“To get at turn away.” In Thrum, her second collection of poetry, Natalie Simpson reveals how making sense is not always the same as making meaning. Her supple and agile poems seduce the weary reader away from representation and toward sound, texture, and absence. Here, a sentence is no longer a sentence, but “a word in pieces, plastered, faster,” which “crumbles” on the page into strange and luminous syntactical patterns that create new and better pathways for meaning.
Roughly woven, rough to touch.
Small words stealing fog. The rest are tongue flicks.
Home is how hard you eat your heart out.
Simpson writes in a tradition that begins with Gertrude Stein and includes many contemporary Canadian and American poets, such as Lisa Robertson, Harryette Mullen, Anne Carson, Dorothy Trujillo Lusk, Dennis Lee, Nicole Brossard, and Juliana Spahr. Like the authors and the work that has influenced it, Simpson’s free writing engages with language non-representationally and pays close attention to sound, rhythm, and energy within the sentence, often in dialogue with phrases from other poets. Not limited to the literary, Simpson also recontextualizes snippets of language from other discourses, such as news, advertising, and law.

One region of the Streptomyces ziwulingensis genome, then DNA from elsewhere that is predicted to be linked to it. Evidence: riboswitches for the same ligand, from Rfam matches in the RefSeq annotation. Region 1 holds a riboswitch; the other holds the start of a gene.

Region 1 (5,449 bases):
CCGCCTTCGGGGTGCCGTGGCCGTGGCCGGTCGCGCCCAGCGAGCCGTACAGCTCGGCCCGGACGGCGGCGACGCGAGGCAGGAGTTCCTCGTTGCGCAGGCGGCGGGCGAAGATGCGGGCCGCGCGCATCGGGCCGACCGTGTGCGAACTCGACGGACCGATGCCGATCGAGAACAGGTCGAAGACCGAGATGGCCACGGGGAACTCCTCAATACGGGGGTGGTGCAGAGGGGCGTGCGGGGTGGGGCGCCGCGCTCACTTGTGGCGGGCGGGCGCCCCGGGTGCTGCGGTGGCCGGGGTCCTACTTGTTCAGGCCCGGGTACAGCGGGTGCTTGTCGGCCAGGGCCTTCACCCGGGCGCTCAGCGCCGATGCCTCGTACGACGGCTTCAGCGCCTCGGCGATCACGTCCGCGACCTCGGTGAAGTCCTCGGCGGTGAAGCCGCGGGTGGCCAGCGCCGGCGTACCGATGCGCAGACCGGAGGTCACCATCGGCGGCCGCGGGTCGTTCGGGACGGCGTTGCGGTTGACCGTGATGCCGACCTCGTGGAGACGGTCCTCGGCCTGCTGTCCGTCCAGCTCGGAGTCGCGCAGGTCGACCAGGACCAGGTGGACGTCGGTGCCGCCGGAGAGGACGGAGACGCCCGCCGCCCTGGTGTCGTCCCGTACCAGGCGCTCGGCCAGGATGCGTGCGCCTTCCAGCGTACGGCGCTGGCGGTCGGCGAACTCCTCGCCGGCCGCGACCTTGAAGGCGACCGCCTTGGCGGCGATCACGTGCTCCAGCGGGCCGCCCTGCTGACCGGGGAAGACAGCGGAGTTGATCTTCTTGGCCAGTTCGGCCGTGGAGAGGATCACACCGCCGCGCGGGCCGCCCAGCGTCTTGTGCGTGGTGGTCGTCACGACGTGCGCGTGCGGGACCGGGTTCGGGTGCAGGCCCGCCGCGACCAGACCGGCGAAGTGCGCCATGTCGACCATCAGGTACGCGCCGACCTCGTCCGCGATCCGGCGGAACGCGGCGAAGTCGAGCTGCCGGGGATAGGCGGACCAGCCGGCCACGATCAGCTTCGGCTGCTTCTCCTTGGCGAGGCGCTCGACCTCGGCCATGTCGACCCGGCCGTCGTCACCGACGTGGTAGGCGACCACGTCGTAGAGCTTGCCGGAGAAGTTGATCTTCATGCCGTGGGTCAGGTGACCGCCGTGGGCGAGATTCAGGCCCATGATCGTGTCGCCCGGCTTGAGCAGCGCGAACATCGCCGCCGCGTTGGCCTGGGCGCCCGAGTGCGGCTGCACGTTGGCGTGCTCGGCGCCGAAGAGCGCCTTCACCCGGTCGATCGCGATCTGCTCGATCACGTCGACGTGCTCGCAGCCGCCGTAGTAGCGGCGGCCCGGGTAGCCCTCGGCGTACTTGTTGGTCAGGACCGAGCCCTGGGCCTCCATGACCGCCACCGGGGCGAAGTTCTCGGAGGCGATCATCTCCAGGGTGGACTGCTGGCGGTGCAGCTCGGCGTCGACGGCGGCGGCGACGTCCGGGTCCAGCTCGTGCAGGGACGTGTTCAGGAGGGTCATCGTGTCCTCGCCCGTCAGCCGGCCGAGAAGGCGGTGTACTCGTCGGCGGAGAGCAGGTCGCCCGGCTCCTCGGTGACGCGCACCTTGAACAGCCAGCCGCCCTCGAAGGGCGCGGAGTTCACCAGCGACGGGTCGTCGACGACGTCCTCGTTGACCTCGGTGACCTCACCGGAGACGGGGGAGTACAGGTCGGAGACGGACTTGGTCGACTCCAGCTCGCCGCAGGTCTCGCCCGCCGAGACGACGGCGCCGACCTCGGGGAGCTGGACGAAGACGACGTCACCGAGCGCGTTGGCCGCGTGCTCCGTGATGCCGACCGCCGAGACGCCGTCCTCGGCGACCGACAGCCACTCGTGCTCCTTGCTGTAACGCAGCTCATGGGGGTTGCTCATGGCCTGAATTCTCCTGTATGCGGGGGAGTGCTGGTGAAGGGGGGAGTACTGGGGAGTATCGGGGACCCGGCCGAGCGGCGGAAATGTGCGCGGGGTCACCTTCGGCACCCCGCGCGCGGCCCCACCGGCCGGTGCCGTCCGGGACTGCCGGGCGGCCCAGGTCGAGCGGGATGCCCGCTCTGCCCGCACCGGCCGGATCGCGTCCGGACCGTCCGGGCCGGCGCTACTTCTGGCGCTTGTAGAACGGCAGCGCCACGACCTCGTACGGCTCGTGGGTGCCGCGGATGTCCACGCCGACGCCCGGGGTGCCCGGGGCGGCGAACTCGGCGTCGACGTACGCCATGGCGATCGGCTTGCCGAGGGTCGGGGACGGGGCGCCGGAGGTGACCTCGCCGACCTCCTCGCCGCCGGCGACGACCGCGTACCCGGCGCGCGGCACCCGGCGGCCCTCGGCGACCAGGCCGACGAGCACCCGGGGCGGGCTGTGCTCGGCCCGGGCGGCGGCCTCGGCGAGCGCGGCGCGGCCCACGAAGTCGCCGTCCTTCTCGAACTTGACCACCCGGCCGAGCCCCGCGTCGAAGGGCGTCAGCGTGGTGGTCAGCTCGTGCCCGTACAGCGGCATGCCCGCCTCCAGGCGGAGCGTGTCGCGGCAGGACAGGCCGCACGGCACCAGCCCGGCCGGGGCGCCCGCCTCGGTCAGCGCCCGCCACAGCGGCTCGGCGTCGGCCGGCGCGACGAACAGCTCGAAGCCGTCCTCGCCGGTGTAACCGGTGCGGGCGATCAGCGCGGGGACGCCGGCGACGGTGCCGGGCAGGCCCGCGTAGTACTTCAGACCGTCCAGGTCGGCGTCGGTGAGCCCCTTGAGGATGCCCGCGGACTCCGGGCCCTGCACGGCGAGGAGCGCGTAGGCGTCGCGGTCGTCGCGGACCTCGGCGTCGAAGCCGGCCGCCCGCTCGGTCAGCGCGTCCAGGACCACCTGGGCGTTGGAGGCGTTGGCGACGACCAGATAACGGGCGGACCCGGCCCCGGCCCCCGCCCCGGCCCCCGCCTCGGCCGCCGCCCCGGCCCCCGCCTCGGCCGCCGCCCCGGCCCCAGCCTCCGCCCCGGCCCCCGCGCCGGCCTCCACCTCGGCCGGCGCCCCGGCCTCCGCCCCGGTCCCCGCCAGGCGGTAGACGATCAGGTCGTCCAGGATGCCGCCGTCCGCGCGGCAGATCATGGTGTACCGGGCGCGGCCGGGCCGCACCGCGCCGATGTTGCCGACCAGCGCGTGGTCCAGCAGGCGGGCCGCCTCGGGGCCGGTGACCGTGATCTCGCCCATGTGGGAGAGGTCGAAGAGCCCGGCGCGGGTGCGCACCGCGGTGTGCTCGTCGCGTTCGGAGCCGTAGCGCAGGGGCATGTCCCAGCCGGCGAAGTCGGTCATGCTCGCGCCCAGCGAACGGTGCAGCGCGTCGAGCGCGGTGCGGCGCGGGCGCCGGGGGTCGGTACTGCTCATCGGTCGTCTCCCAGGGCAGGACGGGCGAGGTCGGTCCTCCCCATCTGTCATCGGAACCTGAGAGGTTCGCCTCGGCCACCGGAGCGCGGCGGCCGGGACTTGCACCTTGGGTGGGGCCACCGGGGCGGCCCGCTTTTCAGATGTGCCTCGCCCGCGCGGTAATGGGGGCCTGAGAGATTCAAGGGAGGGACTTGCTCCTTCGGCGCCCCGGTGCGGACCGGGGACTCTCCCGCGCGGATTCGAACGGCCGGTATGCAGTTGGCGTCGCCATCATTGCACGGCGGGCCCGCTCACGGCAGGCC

Thrum records a poetics of process. Immersing herself in loosely strung lines and repeated phrases, Simpson’s speaker seeks refuge in disordered language, in the alternative logic of poetic devices. For Simpson, the act of writing and unwriting is a movement toward beauty and hope, an opening. Sound and rhythm. Syntax and punctuation. Tension in the sentence. Torque. Making strange, Simpson reveals, is making sense, and placing pressure on language through poetic devices uncovers its beautiful absurdities, its languid uncertainties.